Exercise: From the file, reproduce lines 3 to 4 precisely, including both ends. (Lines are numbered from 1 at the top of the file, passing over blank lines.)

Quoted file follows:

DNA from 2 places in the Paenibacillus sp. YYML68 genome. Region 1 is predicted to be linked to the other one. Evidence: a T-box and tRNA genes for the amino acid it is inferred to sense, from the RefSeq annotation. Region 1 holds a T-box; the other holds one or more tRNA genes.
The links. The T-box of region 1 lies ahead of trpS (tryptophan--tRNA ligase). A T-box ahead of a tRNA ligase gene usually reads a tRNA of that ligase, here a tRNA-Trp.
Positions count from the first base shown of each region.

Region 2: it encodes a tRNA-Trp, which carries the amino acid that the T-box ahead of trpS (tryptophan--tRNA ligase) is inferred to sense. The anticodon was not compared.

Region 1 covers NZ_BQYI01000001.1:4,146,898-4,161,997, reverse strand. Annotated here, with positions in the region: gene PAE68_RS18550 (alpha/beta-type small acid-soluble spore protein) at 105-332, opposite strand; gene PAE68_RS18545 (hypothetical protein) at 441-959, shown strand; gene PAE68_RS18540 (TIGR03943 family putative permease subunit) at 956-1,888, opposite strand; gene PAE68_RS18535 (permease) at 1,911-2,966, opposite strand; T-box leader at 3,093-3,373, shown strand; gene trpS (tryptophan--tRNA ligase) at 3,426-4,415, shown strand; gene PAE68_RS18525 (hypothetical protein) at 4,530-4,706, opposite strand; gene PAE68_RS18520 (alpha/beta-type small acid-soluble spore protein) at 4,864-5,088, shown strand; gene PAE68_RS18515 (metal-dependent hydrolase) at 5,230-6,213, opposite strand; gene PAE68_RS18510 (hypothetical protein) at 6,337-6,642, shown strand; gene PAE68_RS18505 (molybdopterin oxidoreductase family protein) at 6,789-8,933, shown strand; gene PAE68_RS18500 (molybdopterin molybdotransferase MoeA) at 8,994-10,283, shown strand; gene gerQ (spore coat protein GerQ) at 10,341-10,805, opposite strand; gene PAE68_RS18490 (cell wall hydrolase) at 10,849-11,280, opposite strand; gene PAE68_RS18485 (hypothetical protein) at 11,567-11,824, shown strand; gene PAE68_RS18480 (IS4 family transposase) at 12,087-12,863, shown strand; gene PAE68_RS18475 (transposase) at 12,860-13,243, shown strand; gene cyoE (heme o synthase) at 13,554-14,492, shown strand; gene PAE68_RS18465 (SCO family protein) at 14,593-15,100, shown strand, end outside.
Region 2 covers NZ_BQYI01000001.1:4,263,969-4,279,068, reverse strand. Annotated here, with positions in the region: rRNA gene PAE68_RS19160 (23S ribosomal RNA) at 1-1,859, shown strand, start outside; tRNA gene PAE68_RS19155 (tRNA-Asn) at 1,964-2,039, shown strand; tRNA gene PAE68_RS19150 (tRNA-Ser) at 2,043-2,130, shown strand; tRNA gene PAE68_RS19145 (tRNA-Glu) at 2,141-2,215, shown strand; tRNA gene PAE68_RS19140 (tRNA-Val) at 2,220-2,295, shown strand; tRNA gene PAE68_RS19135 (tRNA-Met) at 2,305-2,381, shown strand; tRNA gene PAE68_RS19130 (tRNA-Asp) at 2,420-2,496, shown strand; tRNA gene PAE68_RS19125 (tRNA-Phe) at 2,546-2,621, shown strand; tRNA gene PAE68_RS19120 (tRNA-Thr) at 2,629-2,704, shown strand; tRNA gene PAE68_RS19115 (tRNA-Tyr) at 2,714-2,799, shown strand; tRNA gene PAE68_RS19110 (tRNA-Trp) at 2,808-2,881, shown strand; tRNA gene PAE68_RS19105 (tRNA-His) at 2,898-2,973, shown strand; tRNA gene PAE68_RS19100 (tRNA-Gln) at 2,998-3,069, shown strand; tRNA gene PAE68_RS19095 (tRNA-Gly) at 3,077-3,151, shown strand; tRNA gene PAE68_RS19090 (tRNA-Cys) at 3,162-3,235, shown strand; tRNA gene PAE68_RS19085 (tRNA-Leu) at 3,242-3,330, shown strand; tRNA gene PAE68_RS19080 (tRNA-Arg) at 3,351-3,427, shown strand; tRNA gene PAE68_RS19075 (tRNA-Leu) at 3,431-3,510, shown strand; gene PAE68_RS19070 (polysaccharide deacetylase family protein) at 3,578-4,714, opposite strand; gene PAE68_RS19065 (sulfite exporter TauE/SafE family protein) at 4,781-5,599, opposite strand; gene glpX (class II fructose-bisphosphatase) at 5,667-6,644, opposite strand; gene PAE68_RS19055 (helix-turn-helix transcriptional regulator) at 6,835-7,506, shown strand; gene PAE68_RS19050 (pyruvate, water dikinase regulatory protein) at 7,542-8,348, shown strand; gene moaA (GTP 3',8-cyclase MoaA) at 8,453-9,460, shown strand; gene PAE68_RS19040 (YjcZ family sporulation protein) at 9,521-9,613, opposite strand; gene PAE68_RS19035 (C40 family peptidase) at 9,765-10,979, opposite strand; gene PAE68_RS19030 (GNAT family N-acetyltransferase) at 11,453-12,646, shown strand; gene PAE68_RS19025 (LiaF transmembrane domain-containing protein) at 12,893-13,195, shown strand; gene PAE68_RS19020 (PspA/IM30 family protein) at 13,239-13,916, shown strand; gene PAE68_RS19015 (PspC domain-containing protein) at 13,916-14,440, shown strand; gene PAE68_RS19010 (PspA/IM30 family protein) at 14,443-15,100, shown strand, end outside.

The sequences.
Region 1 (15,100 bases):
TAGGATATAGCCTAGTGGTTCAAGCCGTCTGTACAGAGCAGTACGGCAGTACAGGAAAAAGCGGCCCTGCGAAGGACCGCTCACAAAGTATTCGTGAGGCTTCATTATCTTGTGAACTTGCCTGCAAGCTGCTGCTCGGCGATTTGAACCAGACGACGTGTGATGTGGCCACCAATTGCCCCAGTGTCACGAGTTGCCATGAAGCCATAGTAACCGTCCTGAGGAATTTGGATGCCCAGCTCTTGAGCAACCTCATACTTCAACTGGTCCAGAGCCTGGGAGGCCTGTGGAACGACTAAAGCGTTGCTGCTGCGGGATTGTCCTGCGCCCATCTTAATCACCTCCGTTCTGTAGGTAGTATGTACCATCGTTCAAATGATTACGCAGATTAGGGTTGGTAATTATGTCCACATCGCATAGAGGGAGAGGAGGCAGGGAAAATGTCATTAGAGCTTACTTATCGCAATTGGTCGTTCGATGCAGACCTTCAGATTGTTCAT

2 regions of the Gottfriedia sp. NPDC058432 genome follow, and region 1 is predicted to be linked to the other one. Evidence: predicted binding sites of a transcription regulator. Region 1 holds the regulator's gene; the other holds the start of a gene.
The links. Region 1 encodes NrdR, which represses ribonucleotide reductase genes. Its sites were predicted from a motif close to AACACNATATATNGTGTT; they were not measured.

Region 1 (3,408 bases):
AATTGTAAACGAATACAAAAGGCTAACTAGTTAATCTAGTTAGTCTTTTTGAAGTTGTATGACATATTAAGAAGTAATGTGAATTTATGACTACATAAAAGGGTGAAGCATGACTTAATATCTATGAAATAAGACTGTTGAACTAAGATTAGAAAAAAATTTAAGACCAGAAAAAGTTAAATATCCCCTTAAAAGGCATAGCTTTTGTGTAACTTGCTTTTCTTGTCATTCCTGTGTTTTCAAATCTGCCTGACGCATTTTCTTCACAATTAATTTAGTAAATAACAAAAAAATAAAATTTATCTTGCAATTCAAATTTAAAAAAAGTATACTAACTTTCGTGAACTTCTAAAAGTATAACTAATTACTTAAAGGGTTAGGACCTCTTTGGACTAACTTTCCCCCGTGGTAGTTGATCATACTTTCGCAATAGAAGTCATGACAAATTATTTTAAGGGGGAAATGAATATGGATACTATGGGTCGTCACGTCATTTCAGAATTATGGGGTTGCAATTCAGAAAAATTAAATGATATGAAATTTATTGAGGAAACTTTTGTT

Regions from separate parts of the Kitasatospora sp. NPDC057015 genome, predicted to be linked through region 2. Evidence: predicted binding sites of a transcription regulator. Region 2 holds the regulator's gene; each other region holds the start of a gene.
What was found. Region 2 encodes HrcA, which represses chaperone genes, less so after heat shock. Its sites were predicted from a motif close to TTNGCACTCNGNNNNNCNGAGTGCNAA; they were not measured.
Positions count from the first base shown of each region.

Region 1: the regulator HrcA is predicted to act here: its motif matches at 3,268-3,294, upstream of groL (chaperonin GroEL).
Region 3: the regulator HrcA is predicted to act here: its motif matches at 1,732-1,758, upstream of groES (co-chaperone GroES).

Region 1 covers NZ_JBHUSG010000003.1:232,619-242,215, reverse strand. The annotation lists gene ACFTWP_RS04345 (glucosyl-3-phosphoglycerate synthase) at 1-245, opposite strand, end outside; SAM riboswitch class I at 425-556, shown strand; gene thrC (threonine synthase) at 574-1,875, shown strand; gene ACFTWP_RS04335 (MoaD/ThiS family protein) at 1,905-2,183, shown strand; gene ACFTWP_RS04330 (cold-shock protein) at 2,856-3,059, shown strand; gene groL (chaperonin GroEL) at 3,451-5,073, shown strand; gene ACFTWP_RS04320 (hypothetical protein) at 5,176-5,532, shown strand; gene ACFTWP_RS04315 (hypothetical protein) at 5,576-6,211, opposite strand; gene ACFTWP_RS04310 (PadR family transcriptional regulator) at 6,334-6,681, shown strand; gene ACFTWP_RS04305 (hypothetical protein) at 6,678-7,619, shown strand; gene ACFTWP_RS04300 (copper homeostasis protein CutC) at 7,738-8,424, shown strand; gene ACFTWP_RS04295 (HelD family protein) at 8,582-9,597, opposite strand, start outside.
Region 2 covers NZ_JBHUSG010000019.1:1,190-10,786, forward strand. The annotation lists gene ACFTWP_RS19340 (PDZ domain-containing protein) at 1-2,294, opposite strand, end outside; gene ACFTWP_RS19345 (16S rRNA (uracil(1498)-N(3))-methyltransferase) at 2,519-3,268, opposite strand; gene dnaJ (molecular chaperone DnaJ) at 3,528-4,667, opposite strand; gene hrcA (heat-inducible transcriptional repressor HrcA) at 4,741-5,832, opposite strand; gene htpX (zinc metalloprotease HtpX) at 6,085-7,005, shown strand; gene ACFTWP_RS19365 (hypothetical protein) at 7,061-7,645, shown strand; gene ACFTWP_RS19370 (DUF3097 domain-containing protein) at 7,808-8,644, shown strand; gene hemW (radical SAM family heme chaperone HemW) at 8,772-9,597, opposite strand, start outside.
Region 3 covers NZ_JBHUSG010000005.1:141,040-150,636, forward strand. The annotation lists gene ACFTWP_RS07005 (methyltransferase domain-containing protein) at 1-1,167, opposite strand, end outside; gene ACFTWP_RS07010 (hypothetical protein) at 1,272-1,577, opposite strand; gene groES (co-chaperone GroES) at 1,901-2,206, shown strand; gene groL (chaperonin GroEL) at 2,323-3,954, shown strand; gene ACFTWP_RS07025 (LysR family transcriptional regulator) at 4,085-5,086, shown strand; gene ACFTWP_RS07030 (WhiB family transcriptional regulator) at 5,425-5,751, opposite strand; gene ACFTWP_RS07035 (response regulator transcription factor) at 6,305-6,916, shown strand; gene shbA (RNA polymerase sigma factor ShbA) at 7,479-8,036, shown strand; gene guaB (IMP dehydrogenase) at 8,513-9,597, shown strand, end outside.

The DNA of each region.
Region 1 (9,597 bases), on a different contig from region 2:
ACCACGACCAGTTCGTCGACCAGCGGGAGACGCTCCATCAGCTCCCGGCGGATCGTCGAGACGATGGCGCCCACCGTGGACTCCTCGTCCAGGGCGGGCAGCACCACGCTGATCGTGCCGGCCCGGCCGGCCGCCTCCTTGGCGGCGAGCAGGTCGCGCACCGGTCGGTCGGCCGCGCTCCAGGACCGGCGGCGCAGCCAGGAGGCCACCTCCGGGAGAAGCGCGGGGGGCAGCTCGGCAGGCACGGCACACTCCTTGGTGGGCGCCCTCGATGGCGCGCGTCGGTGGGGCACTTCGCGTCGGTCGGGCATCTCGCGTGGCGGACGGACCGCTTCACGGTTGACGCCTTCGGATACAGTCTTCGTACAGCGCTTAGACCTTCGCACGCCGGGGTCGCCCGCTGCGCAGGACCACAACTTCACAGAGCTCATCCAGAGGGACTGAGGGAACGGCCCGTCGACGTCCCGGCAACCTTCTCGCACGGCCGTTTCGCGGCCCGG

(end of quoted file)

Positions count from the first base shown of each region.

Region 2: it encodes a tRNA-Trp, which carries the amino acid that the T-box ahead of trpS (tryptophan--tRNA ligase) is inferred to sense. The anticodon was not compared.